ART ATTACK: Visual artist Michael Forbes says networking is key
A PROMINENT writer and editor is urging the black community to become more involved in the promotion of the arts as well as publishing.
Margaret Busby, who is a judge on the Soroptomist International (SI) Leeds literary prize which is geared at creating opportunities for unpublished black women, is encouraging more people from black and minority ethnic backgrounds to create their own publishing companies to address the vast inequalities that exist within the industry.
She said: “If you look in the industry you would be hard-pressed to find black editors. This needs to change.
“If they’re all white and middle-class it will lead to inequalities because people will publish what they know, what appeals to them. If everybody in the industry is the same you will get something that is not very representative of our diverse population.”
The SI Leeds prize gives black women, who might otherwise be rejected by mainstream publishers despite having viable manuscripts, the opportunity to get published.
There has also been special effort in trying to raise the profile of black artists within the visual arts.
Nottingham Trent University will showcase the work of prominent black artists at an alumni exhibition on January 8 as part of its 170th anniversary.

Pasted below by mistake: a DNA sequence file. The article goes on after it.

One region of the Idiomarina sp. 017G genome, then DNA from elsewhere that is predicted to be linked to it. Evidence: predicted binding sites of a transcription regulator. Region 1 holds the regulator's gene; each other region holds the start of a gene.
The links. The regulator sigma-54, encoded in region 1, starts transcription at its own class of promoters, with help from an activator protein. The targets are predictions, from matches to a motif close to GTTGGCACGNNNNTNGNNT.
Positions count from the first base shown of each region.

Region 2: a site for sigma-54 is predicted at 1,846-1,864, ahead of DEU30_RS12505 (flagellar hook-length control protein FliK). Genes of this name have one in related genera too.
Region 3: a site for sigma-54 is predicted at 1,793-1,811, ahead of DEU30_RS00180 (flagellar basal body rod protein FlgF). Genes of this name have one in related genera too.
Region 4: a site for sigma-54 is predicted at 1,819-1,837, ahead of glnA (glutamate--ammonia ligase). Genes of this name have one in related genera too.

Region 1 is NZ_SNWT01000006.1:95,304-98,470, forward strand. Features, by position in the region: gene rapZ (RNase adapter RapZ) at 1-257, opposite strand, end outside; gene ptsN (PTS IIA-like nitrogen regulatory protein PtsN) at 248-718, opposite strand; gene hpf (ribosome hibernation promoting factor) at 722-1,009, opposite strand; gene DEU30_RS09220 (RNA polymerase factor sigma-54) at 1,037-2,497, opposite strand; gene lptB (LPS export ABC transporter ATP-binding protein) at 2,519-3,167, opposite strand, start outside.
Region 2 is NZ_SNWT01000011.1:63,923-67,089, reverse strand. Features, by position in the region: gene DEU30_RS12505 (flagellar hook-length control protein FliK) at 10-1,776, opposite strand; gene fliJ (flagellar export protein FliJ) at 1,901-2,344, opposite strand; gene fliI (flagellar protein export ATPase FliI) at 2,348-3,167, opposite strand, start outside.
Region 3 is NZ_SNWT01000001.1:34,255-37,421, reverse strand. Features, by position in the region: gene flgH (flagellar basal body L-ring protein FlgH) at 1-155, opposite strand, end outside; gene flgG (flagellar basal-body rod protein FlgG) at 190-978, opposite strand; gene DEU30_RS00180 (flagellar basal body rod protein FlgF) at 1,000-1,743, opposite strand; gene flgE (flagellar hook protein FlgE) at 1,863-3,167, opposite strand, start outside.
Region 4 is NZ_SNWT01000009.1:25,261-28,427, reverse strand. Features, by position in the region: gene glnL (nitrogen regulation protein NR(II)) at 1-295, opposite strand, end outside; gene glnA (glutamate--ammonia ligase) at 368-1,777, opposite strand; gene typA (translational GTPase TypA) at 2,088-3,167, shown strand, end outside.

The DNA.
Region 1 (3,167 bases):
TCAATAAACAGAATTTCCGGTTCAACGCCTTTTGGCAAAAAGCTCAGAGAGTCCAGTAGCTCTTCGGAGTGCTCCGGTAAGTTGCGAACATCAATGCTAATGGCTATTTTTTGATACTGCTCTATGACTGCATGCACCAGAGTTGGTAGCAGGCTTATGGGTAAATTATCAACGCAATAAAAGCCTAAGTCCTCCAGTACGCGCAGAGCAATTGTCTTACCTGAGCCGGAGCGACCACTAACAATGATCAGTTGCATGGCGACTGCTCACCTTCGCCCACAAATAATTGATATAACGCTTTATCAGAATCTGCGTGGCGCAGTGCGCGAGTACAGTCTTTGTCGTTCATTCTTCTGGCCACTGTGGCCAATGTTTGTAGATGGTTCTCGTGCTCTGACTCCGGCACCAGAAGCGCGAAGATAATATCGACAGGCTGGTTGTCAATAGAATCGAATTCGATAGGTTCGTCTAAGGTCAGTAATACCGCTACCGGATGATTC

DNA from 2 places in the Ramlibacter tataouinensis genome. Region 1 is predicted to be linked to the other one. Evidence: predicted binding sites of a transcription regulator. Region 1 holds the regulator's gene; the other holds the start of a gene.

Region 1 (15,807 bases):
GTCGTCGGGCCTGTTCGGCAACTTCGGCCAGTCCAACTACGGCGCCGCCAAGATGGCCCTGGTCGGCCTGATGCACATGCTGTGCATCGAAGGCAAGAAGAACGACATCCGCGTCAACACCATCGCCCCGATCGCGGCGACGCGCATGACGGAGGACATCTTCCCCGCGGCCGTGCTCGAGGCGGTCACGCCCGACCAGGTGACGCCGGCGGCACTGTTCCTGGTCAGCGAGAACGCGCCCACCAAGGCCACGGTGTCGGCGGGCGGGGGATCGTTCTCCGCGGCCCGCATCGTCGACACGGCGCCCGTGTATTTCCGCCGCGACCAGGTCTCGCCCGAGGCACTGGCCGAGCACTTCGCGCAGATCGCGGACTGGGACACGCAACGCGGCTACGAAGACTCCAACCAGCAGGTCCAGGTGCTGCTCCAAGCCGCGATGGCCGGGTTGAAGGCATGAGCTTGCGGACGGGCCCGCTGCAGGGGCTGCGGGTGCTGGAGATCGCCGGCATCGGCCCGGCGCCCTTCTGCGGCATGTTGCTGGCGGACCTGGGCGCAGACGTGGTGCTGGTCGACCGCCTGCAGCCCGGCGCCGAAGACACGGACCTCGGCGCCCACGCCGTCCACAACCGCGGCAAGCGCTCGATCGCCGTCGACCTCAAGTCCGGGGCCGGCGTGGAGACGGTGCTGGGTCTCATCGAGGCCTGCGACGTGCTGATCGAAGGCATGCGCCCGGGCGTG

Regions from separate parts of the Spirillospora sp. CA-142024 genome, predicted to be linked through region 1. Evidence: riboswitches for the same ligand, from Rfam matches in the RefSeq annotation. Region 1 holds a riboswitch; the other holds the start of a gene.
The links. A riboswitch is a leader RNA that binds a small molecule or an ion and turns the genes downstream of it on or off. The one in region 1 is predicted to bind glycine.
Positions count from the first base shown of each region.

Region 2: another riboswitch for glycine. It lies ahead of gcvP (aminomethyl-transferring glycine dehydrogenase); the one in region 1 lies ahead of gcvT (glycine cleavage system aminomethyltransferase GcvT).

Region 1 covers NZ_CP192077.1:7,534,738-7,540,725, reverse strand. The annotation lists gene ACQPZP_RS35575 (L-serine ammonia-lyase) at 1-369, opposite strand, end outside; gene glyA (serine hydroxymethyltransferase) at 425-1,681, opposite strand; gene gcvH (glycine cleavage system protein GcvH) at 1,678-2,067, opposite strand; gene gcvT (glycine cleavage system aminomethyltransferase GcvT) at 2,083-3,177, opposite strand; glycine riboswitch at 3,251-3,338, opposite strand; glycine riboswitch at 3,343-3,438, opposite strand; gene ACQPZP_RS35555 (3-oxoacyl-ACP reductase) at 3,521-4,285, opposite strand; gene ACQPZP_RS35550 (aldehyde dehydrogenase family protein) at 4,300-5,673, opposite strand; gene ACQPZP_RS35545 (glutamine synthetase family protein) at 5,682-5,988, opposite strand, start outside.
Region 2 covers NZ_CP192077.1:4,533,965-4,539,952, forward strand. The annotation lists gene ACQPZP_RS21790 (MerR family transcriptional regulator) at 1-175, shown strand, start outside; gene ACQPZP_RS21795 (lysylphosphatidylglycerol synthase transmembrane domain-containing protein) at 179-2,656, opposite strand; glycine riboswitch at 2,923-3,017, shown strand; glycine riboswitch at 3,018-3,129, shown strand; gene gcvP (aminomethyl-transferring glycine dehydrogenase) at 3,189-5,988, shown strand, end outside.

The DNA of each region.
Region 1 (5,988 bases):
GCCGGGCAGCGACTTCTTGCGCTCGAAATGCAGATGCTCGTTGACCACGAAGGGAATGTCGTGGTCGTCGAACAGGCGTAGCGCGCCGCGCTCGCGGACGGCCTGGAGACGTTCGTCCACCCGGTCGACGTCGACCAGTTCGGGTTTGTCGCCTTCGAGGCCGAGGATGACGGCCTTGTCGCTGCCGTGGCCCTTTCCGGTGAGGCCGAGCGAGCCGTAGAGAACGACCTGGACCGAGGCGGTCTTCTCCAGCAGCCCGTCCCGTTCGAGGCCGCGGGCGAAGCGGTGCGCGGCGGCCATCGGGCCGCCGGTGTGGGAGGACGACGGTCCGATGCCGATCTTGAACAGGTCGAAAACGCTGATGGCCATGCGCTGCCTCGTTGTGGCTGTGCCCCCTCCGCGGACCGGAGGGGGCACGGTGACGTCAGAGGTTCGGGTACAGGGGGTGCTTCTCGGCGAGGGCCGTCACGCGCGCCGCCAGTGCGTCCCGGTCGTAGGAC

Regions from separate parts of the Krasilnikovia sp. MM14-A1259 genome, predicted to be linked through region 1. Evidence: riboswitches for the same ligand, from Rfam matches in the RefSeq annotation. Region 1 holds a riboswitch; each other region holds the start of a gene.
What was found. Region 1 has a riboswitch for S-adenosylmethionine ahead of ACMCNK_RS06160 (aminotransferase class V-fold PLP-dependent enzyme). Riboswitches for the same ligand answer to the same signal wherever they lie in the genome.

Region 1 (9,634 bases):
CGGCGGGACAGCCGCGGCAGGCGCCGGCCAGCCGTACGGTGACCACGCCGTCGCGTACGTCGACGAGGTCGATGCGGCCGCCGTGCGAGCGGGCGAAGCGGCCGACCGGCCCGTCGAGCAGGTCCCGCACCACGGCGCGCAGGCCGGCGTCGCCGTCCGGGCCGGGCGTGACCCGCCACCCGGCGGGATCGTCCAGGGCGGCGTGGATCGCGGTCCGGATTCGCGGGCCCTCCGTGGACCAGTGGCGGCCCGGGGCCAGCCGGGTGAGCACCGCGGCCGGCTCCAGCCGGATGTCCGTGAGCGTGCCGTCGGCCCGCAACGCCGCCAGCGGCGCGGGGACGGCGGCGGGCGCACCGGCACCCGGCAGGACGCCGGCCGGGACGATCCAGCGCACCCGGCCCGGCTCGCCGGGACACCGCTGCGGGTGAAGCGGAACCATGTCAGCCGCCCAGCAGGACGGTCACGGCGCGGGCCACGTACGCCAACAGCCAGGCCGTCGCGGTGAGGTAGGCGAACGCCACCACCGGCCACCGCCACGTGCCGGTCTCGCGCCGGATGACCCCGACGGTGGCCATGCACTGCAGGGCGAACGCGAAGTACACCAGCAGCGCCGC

Alumnus Keith Piper, one of the founders of the BLK Art Group which is credited with helping to raise awareness of, and debate about black art in Britain, said there has been tremendous progress but there is more work to be done.
Michael Forbes, an alumnus who is known for his work at the New Art Exchange in Nottingham, agreed with Piper.
He said: “The whole process, involves networking and contacts and if you are not in some of these loops and networks you don’t come on their radar.
“I accept this is an issue for all artists but I think there is particular issue of exclusion for black and south Asian artists.”
Busby said the community needs to be more proactive if it wants to have a greater stake in the arts.
She said: “I have been involved in various initiatives since the 1980s when I was a founding member, along with the likes of the late Jessica Huntley, of the Greater Access to Publishing (GAP). We campaigned for greater diversity and there have been schemes and initiatives, but 30 years later the situation hasn’t changed.
“We can sit and complain but until we do something about it ourselves things are not going to change.”